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  • Writer's pictureGarth

Leaders lead by example. Literally. ​



The most recent edition of the Harvard Business Review focuses on the neuroscience of business. In it, we see scientific evidence that directly refers to nearly every pursuit point. One particularly applicable presentation involves the discovery that certain things leaders do directly affect both their brain chemistry and the brain chemistry of those around them. ​


By understanding that everything we do impacts the behavior of others, we must be compelled to not only be conscious of our actions and mood, but we must learn to use it. Italian scientists discovered the existence of mirror neurons. Basically, mirror neurons fire both when an animal completes an act and when an animal observes the same. Translate this to a leadership setting. Employees automatically and subconsciously mimic and actually feel the emotions and deeds of their leadership.  ​

Decision, Design, Discipline:

Armed with the knowledge that everything we do directly affects the people around us, we’re uniquely positioned to influence the conditions upon which we shape and lead. We must decide to be conscious of our projection.  As a leader, realize you are under constant observation and make the dedicated and concerted effort to shape the context in which you are being perceived. If you want your employees to be happy while you’re having a bad day, fake being happy. Research suggests that this alone is enough to influence the way people feel. ​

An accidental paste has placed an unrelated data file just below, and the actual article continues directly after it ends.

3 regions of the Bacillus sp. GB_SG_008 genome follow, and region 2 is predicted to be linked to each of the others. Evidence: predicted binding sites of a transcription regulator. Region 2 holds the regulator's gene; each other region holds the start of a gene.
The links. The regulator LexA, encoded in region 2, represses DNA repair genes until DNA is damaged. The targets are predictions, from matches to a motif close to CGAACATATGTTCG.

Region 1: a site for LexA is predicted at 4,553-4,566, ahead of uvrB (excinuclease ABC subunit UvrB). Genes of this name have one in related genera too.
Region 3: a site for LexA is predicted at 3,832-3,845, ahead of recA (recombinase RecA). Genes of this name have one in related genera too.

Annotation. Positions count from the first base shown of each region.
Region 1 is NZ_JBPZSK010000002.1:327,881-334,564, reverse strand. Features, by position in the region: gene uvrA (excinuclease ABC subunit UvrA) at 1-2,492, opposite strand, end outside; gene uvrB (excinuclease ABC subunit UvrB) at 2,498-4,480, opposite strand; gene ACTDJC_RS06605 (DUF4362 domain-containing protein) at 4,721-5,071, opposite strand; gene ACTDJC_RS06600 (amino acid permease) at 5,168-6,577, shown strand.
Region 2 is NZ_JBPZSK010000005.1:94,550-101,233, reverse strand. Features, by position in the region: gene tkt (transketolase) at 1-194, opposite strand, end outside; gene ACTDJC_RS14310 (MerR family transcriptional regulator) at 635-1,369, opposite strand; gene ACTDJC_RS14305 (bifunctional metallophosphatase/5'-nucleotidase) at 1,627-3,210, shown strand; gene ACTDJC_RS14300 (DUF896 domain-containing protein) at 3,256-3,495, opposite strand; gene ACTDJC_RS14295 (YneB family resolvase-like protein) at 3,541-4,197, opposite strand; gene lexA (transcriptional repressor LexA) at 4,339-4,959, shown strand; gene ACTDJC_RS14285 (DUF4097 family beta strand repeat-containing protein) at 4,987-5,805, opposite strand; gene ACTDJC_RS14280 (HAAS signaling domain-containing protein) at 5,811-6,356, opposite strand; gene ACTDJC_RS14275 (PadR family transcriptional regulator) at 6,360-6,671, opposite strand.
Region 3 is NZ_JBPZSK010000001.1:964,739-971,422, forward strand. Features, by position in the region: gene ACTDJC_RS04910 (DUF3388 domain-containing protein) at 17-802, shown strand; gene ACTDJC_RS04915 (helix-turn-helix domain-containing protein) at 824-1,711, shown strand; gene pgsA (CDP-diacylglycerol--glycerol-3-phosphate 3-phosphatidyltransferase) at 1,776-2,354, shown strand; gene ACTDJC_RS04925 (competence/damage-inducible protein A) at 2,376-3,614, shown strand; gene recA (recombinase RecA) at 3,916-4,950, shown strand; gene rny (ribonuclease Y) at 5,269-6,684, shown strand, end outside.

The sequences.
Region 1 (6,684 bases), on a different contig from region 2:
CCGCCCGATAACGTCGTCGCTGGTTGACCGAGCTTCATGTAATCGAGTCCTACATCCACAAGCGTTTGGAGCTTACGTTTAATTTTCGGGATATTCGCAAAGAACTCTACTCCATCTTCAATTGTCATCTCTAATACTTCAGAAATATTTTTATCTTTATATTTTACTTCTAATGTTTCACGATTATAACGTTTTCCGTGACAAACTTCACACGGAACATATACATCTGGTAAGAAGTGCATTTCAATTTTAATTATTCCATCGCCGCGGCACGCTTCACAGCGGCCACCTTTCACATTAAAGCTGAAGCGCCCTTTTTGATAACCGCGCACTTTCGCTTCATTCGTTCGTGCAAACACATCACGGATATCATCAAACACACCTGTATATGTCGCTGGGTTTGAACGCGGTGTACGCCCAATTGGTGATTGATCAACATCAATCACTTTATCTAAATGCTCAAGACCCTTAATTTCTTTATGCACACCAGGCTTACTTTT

The design and discipline in this principle come from self-awareness. Intentional leaders know why they’re doing what they do, and in being armed with this knowledge, they are set up to succeed in crucible when others do not. As with other pieces presented in Intentionalism, make time in your day to be self-aware. During meditation, workouts, or taking a shower, make the concerted effort to not only understand how you’re feeling but also what you’re projecting.

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